Even the eyelashes freeze: Russia sees minus 88.6 degrees F
MOSCOW (AP) — Even thermometers can't keep up with the plunging temperatures in Russia's remote Yakutia region, which hit minus 67 degrees Celsius (minus 88.6 degrees Fahrenheit) in some areas Tuesday.
In Yakutia — a region of 1 million people about 3,300 miles (5,300 kilometers) east of Moscow — students routinely go to school even in minus 40 degrees. But school was canceled Tuesday throughout the region and police ordered parents to keep their children inside.
In the village of Oymyakon, one of the coldest inhabited places on earth, state-owned Russian television showed the mercury falling to the bottom of a thermometer that was only set up to measure down to minus 50 degrees. In 2013, Oymyakon recorded an all-time low of minus 71 degrees Celsius (minus 98 Fahrenheit).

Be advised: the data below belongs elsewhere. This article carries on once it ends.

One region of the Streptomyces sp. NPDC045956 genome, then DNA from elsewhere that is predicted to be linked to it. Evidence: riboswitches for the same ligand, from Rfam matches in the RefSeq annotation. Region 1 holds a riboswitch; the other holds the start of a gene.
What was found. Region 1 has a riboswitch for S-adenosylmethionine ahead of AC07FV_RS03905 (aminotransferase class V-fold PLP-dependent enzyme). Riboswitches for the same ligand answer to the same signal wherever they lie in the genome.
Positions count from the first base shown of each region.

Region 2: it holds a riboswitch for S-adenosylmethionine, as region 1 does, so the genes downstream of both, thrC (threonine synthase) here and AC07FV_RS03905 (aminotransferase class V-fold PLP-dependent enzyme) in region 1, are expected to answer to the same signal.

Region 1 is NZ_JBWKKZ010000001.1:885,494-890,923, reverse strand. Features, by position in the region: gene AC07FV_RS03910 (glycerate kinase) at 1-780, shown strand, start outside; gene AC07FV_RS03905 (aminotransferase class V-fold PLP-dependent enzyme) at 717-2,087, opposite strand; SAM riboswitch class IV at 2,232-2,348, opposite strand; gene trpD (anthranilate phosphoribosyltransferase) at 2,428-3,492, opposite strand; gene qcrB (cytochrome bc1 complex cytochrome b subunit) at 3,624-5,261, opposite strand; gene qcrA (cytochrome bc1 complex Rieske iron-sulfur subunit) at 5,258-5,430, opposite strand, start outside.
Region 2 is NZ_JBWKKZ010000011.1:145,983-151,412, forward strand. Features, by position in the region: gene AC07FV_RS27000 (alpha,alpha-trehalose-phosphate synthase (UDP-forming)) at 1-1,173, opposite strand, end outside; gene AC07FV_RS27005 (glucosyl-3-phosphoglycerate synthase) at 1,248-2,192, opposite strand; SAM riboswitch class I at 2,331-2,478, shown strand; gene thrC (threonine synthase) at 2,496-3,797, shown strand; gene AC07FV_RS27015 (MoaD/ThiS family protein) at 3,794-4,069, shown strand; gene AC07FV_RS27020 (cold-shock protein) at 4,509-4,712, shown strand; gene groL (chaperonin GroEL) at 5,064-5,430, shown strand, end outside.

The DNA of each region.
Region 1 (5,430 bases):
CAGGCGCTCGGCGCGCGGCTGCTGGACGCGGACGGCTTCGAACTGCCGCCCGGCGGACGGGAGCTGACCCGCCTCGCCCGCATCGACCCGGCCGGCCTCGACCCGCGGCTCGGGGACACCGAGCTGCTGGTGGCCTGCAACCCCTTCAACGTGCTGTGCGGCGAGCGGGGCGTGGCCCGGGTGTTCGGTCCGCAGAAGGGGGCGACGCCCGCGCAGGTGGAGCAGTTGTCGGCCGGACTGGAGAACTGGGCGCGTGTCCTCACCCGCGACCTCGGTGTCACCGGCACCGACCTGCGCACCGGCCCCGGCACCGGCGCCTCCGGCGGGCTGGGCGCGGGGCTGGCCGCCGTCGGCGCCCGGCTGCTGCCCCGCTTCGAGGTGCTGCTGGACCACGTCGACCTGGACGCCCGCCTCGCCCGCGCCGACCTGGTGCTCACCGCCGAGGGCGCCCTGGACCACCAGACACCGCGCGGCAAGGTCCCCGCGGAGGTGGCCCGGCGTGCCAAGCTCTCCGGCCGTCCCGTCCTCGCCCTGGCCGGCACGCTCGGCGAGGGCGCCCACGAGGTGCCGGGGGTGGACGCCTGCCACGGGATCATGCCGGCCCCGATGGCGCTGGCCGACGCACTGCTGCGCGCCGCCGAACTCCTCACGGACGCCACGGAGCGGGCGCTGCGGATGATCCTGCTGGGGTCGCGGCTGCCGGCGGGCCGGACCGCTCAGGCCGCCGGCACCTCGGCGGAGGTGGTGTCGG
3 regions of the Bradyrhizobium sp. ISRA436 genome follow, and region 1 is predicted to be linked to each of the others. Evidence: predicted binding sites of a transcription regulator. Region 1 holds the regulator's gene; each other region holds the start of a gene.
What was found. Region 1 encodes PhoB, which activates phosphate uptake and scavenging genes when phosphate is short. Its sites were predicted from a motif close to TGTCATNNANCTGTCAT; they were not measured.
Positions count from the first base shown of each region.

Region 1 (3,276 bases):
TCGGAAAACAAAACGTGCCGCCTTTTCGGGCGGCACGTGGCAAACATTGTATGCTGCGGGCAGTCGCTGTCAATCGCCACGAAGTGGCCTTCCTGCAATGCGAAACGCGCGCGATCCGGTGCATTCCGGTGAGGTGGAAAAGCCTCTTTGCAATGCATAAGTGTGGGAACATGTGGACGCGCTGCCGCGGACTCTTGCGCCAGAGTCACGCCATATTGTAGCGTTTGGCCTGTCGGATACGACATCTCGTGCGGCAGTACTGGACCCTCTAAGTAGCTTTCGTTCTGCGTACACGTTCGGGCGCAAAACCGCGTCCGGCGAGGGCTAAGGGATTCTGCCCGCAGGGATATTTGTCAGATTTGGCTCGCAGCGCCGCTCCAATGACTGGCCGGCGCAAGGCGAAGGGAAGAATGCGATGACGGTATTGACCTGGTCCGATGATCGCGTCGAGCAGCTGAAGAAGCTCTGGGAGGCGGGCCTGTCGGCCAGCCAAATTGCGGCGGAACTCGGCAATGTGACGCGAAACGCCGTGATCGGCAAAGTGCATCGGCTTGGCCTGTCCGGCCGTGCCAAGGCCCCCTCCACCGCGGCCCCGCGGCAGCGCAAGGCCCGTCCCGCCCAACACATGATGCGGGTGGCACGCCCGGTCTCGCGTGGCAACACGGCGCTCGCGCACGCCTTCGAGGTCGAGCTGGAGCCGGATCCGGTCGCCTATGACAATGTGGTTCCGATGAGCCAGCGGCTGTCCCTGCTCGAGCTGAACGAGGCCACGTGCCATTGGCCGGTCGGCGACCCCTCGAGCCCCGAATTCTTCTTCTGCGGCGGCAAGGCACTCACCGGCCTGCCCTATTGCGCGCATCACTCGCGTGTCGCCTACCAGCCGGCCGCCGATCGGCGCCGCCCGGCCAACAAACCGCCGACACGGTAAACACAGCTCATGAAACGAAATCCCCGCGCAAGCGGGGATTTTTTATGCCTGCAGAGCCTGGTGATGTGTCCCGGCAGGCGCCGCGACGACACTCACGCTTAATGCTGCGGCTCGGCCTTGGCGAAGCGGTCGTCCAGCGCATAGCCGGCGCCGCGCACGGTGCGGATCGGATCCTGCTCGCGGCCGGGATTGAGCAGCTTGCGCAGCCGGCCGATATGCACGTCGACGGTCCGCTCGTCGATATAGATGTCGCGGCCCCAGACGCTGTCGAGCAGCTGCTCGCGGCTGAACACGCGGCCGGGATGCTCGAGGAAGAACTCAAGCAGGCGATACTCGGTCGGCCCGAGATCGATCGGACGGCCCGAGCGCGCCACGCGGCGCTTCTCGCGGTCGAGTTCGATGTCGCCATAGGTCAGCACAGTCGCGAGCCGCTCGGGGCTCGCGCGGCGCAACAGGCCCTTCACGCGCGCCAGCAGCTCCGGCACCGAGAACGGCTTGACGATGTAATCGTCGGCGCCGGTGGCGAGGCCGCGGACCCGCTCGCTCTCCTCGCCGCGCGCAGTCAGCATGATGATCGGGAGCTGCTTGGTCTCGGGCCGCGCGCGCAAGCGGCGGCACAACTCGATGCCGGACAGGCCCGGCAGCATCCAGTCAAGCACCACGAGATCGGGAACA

Over the weekend, two men froze to death when they tried to walk to a nearby farm after their car broke down. Three other men with them survived because they were wearing warmer clothes, investigators reported.
But the press office for Yakutia's governor said Tuesday that all households and businesses in the region have working central heating and access to backup power generators.
Residents of Yakutia are no strangers to cold weather and this week's cold spell was not even dominating local news headlines Tuesday.
But some media outlets published cold-weather selfies and stories about stunts in the extreme cold. Women posted pictures of their frozen eyelashes, while YakutiaMedia published a picture of Chinese students who got undressed to take a plunge in a thermal spring